• Christiane Endler USWNT vs Chile Women's World Cup 2019

    Christiane Endler

    Chile goalkeeper Christiane Endler was extremely impressive during the 2019 World Cup, with some critics, such as ex-USWNT star Hope Solo, lauding her as the best female goalkeeper in the world.

    Amid heated discussion that women were in need of shorter goal posts – the argument being that as women are less physically endowed than men, they'd theoretically need goalposts that correspond to their stature – Endler proved that no such thing was necessary.

    "Quality goalkeeping elevates the women’s game to a different level," said Solo. "That’s one reason why it was unbelievable to me to see an advocate and a coach for the women’s game make comments about women playing with smaller goals.

    "Instead, we should be pushing the game forward and showing what women footballers are capable of. Against the U.S., Endler showed the world we can do this."

  • Girlfans

    Jacqui McAssey

    Having an influence in football extends past the world of media and punditry and into the DIY world of photography, art and zines.

    Jacqui McAssey is a lecturer at Liverpool John Moores University and a photographer who documents past, present and future female fan culture through her photography zine Girlfans.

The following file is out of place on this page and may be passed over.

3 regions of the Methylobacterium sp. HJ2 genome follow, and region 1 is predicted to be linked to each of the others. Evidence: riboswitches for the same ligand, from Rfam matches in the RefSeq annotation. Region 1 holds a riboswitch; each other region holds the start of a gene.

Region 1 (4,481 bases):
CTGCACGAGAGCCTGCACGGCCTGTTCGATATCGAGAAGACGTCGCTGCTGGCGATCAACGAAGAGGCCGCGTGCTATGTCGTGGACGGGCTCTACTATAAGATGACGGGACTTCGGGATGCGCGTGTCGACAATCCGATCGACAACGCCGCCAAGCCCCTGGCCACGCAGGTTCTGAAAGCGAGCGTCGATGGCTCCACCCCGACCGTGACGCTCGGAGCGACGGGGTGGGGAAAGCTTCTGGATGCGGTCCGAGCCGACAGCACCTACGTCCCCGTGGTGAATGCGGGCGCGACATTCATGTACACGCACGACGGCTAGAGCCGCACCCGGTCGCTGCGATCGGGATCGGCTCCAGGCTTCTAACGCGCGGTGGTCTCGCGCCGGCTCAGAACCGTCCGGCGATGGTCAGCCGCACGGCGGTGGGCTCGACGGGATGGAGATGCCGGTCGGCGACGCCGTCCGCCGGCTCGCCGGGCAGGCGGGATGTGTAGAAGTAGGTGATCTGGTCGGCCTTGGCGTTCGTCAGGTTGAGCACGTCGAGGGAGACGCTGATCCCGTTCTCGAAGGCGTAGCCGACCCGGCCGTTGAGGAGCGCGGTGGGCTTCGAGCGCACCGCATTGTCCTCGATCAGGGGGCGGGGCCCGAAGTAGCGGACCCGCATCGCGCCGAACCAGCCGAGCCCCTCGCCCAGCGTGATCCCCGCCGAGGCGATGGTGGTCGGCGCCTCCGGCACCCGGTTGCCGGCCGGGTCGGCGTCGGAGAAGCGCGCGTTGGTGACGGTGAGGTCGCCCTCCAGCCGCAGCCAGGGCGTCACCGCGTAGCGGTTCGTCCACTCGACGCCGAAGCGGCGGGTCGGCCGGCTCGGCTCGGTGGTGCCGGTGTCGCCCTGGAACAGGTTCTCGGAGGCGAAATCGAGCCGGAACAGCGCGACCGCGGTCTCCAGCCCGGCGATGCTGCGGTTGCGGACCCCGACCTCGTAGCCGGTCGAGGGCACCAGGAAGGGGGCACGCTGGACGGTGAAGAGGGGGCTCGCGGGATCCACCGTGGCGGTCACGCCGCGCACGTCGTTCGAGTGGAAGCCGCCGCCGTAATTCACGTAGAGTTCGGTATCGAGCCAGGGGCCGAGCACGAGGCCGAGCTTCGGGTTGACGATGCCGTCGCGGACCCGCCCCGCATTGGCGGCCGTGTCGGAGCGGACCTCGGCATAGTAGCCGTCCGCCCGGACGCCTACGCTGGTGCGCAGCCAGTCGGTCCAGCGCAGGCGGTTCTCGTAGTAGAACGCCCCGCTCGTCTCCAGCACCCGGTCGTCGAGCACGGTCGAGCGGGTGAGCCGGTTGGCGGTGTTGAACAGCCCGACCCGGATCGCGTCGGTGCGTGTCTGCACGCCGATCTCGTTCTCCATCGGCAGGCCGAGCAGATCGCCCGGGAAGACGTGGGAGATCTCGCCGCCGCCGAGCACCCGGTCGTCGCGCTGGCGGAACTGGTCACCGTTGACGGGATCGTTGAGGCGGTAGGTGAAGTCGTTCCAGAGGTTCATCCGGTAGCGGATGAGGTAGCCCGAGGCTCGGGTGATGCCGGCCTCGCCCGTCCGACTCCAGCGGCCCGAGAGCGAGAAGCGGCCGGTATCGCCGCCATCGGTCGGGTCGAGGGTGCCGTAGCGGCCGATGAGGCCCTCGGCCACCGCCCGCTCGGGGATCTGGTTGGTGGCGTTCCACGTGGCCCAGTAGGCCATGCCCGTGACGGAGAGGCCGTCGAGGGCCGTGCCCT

The publication is a collection of photographs depicting diverse female football fans on matchday, with each issue focusing on a particular club's unique set of supporters – from Liverpool, Everton, Manchester City, Celtic and Tranmere.

  • Felicia Pennant

    Felicia Pennant

    Felixia Pennant is editor of the football zine SEASON which spotlights female football fans and serves as the intersection of fashion and football.

    A graduate of Central Saint Martin’s in London, Pennant realised there was no publication or platform that combined her two greatest loves – football and fashion – so she decided to start SEASON, which has also since become a platform and community for celebrating female football fandom.

    She was also inspired to start the zine after becoming disillusioned by the often degrading and insulting way that female fans were often depicted in the press (minimal clothing, only there to support their football-fan boyfriends – you get the picture). 

  • Lieke Martens Netherlands

    Lieke Martens

    A UEFA Women’s Player of the Year and FIFA Women’s Player of the Year recipient in 2017, Lieke Martens scored three goals in Netherland’s victorious 2017 Euro campaign.

    She scored double figures in her debut season for Barcelona, picking up the Copa de la Reina and Copa Catalunya in 2018.

  • This Fan Girl

    This Fan Girl

    Having started as an online DIY community on Facebook designed to bring female-identifying football fans together, This Fan Girl has expanded into a broad UK-based network of women supporters, writers and media personalities.

    TFG organise regular fan meet-ups for games, and sold out most of their 2019 World Cup viewing parties in London. TFG has since expanded their viewing parties from London to New York, consistently maintaining an inclusive, diverse and supportive network of female fanatics of the sport.